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    “Fed Up with Tourists, Japanese Town Installs Giant Barriers to Block Mount Fuji View”

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    Japan Town to Erect Giant Barriers Blocking Mount Fuji View Due to Tourist Misbehavior

    In a move aimed at curbing unruly tourist behavior, the town of Fujikawaguchiko has begun installing a large mesh barrier to block a popular Instagram-famous view of Mount Fuji. The plan, which made headlines last month, comes as local officials and residents grow increasingly frustrated with the unending streams of visitors, mostly foreigners, who litter, trespass, and break traffic rules.

    On Tuesday morning, workers in hard hats were seen putting the finishing touches on metal poles, preparing to attach a screen measuring 2.5 by 20 meters (eight by 65 feet) across the road from a Lawson convenience store. This spot has become notorious for its perfect view of Japan’s highest mountain, leading to an influx of tourists who often engage in disruptive behavior.

    Despite traffic signs and warnings from security guards, many tourists continue to cross the street non-stop, ignore red lights, park illegally, and smoke outside designated areas. “It’s regrettable we have to do this, because of some tourists who can’t respect rules,” a town official told AFP in April.

    The barrier also aims to protect a nearby dental clinic, where tourists frequently park without permission and even climb onto the roof to take pictures. Although construction of the barrier was initially delayed due to material delivery issues, the project is now moving forward, offering tourists a few more days to capture their desired shots.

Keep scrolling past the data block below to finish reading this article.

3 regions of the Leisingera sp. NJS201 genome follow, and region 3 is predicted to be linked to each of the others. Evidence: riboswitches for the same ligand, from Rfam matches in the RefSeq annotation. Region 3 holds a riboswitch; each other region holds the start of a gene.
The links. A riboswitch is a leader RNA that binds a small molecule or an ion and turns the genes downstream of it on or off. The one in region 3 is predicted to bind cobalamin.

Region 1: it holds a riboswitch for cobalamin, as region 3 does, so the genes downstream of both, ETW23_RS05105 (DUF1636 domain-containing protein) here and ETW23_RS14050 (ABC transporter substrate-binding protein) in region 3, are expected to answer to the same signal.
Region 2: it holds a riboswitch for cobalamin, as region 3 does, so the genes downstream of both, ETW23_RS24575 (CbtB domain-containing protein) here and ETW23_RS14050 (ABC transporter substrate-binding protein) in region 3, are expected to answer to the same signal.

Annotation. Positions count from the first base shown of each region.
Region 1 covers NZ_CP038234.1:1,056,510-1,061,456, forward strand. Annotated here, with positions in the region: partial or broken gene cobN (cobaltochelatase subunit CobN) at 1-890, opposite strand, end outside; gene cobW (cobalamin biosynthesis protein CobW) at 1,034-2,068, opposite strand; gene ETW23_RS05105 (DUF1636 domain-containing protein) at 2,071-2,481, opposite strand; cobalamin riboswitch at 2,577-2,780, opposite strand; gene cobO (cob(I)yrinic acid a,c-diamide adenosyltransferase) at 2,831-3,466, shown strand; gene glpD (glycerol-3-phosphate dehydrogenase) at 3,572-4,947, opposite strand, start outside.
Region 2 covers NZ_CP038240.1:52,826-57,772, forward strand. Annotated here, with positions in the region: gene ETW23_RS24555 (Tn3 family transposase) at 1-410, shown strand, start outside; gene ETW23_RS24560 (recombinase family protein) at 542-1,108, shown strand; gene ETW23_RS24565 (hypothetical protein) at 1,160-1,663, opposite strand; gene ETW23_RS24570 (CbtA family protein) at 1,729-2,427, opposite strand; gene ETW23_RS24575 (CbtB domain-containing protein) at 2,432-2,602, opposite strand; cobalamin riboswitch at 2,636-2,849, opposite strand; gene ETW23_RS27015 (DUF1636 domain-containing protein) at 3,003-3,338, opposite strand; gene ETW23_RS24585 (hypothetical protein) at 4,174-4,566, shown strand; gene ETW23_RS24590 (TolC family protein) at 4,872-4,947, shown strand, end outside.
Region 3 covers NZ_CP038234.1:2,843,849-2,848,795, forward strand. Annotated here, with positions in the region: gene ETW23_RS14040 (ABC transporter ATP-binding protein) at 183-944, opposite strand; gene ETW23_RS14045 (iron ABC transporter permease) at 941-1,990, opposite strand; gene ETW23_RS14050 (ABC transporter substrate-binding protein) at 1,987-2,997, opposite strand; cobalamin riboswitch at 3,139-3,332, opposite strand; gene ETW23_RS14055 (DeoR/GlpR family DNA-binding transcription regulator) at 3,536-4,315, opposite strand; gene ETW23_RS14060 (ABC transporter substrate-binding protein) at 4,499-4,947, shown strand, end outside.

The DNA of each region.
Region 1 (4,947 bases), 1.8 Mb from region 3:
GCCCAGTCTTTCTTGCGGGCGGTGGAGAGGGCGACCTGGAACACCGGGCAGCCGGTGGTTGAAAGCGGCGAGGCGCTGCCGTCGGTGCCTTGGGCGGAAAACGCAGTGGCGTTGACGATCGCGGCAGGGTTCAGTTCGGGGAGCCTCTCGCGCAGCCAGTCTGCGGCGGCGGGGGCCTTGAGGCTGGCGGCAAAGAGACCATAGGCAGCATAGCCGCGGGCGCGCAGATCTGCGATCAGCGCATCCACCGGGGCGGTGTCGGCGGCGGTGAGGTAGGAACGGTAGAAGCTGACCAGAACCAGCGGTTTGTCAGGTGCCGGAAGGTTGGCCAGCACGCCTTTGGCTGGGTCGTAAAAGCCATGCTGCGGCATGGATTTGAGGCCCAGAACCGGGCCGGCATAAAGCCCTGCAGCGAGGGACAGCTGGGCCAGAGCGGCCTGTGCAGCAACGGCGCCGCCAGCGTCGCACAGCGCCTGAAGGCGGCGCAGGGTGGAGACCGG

Japan has seen a record number of overseas tourists in recent months, with monthly visitors exceeding three million in both March and April. However, the influx has not been universally welcomed. In addition to Fujikawaguchiko, other tourist hotspots such as Venice and Kyoto have also struggled with the negative impacts of overtourism. In Kyoto, locals have reported tourists harassing the city’s famed geisha.

    Efforts to manage the tourist influx include new measures at Mount Fuji, where hikers using the most popular route will be charged 2,000 yen ($13) each, and entries will be capped at 4,000 per day to ease congestion. A new online booking system for the Yoshida trail opened on Monday, ensuring hikers can secure entry through a new gate, though 1,000 places a day will be reserved for day-of entries.

    During the July-September hiking season, more than 220,000 visitors ascend Mount Fuji’s steep, rocky slopes. Many climb through the night to witness the sunrise, often without taking breaks, leading to a significant number of injuries and illnesses. Regional officials have raised concerns about safety and environmental damage due to overcrowding on the active volcano, a symbol of Japan and a historically peaceful pilgrimage site.

    Residents near other popular photo spots in the region, such as the Fuji Dream Bridge, have also complained about the adverse effects of overtourism in recent weeks. One tour operator offering day trips from Tokyo to the Mount Fuji area told AFP that they are now directing visitors to another Lawson store nearby, which offers a similar view but is less disruptive to local residents.

    Sources By Agencies

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